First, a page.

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  • Brett Zalaski

Top 3 Ways to Maximize a Sales Training


I received this note the other week, and have spent some serious time pondering it:

"We have sales trainers come in at least 3-4 times a year. I get excited for a day or two, and then revert right back to my old habits. I feel like most of my growth comes from trial and error and not training. How can I be better at taking stuff away from the sales trainers?"


We are incredibly fortunate to exist in a time where there have never been more quality #sportsbiz sales trainers. That said, there is a study by Xeros that shows that 87% of sales training is useless in a month. While much of that comes from the way that training is delivered and a lack of follow up by management...there are things sales reps can do to combat this problem, too.


Here's the bottom line: If you are not prepared to take anything away from a sales training, you will not take anything away from a sales training...no matter how good it is. To that, here are my top 3 ways to make sure you get concrete improvements from any sales training:

  1. Come Prepared: Most sales trainers these days have a lot of content available online. Take this website for instance. Most trainers will have a similar website, a newsletter, etc. that will be able to provide information on the way they see sales and sales training. Understanding their point of view and methodologies prior to them walking into the room will help you focus on what they say in the room. General sales principles are everywhere. You can read about them in your spare time. Having a sales thought leader in your office should be your opportunity to personalize those important pieces of content to your sales game. We all sell differently, but that doesn't mean our approach shouldn't be shaped by others...and you'll have an advantage over your peers walking into the room if you understand what you want to accomplish from that training.

  2. Ask Questions: When I walk out of a sales training, no matter how good or bad I've been, I can usually tell which organizations will maximize my training...and which ones won't. No matter how much I try to get people (or force people) to engage, if no one is asking questions, I know my time was ultimately almost worthless. Many times reps don't want to 'look dumb' by asking questions to help clarify the training. While peer pressure to not look stupid is real, so is not allowing yourself the opportunity to clearly understand something that could make you better. If your brain is making a question out of something you're hearing, that probably means it thinks it's important to help you sell better...SO ASK THE QUESTION! Sales is about results, not how good you look doing it...and the more you participate in training, the more you'll get out of it.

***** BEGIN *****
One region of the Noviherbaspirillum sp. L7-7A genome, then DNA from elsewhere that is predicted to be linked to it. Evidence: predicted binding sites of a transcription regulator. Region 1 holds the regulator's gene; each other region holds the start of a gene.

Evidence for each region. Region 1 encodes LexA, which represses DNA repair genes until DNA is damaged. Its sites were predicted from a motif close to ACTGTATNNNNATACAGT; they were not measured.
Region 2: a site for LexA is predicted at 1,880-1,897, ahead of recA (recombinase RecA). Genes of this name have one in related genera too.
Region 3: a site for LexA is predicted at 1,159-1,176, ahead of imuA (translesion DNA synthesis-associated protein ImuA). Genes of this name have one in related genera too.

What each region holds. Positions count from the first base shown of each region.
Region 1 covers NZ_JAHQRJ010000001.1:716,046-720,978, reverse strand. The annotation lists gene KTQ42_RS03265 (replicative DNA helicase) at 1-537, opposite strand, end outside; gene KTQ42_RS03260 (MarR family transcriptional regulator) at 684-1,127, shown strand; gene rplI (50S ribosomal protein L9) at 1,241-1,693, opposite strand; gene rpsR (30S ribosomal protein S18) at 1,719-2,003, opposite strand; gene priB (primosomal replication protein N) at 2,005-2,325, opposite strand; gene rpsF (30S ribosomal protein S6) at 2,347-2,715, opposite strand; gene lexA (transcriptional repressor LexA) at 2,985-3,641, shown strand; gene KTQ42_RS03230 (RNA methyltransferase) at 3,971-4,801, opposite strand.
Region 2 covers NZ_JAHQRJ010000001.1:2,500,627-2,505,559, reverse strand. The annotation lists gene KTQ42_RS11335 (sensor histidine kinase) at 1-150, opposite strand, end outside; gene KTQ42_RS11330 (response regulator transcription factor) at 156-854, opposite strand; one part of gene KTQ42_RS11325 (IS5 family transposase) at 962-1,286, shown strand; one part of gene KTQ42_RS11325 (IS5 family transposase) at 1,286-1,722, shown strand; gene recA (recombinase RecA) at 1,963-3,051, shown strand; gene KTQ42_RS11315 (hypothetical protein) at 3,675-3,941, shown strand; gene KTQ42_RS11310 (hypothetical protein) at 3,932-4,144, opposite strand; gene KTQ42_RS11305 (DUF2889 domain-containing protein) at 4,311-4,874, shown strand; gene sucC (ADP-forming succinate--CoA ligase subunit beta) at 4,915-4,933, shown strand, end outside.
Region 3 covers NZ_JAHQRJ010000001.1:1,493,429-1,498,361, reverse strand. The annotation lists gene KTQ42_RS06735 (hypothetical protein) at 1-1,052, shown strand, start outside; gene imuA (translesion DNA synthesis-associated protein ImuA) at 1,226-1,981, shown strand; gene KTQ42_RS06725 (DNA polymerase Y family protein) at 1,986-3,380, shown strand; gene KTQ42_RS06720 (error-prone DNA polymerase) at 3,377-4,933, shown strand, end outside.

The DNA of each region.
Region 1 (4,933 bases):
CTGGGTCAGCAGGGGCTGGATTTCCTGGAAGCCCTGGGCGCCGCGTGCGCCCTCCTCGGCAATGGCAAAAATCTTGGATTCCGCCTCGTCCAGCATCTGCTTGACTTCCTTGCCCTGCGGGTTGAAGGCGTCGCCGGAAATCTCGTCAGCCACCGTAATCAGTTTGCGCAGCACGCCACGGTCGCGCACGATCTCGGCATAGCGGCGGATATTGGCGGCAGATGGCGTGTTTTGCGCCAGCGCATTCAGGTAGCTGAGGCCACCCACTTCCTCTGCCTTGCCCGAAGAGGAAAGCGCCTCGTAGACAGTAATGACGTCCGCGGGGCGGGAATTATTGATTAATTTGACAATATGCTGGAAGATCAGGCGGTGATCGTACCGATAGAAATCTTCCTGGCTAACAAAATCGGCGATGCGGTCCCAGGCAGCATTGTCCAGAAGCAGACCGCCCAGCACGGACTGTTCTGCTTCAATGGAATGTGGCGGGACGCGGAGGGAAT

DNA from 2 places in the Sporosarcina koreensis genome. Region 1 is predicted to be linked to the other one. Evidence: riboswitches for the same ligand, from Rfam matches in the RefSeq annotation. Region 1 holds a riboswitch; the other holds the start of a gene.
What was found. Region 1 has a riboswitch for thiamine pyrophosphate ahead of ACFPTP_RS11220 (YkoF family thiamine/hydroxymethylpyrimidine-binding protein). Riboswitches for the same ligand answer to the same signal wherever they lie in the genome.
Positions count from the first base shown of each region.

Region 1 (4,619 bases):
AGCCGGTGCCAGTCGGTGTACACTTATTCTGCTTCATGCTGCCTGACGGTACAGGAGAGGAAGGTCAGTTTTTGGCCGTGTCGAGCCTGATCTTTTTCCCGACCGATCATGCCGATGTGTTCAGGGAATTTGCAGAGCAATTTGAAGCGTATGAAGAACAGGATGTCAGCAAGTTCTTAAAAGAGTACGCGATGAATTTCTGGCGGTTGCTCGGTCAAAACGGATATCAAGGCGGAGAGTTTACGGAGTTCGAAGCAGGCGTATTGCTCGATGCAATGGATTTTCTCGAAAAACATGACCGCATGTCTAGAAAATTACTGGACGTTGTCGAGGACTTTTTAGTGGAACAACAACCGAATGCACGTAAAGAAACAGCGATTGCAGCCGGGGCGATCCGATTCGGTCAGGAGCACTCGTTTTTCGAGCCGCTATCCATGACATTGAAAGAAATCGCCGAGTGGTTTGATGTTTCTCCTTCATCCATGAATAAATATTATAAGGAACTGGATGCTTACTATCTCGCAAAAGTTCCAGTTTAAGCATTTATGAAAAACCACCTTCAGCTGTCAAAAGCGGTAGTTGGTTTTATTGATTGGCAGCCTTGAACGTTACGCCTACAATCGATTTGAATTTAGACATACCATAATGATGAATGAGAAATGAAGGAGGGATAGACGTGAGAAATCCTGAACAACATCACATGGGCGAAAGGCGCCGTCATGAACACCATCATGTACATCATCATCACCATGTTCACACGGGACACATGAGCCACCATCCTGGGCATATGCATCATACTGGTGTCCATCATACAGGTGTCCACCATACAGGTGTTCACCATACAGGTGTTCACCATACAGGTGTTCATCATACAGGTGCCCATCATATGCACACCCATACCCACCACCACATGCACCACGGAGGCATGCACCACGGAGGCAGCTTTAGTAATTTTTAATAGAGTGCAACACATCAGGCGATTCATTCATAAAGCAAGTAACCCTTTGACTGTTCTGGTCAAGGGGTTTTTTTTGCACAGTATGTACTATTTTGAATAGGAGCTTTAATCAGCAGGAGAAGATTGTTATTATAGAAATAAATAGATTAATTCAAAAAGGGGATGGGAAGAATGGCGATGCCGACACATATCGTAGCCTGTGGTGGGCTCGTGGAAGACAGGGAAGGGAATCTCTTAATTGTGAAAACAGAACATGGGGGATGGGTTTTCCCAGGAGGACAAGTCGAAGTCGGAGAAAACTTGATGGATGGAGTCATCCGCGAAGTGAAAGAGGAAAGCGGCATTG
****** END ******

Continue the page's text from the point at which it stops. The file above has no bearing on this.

3. Compartmentalize Your Takeaways: If you try to put everything from a sales trainer into your sales approach right away, you will fail. That's not even an arguable statement for me...that's a stone cold fact. You can only overwhelm yourself after a sales training by turning all of your notes into practice. I've pushed my sales reps, and the sales reps that I've trained, to write out their top 4-6 takeaways for right now, and their 4-6 top takeaways for one month from now. Your sales growth and development is a marathon, not a sprint. Continuing to develop consistently over time is critical towards true sales growth year-on-year-on-year-on-etc. Sales trainings are crucial to that growth, but only if you're smart about the way you work to internalize the takeaways.


You can see this means you'll have work to do before, during, and after training to maximize that training...which is how it should be, right? Think about a great hitter in baseball. They'll study video of the pitcher prior, as well as studying the analytics of their tendencies. During the game, when they are at-bat, they'll make changes to their approach to ensure they are maximizing what they see and do that day. Finally, they will take a look at the video after to see where their mechanics fell short or succeeded, as well as takeaways from the pitchers they faced for next time. The same is true with sales training...in order to maximize it to its fullest. A bad sales training is a loss of 2 days on the phone. A great sales training is a lifetime of value. That may sound sappy, but it's the absolute truth. So much of my sales approach comes from what I learned by better salespeople around me. That only works if you work at making the takeaways you want to implement stick. Cue 'The More You Know' graphics and music!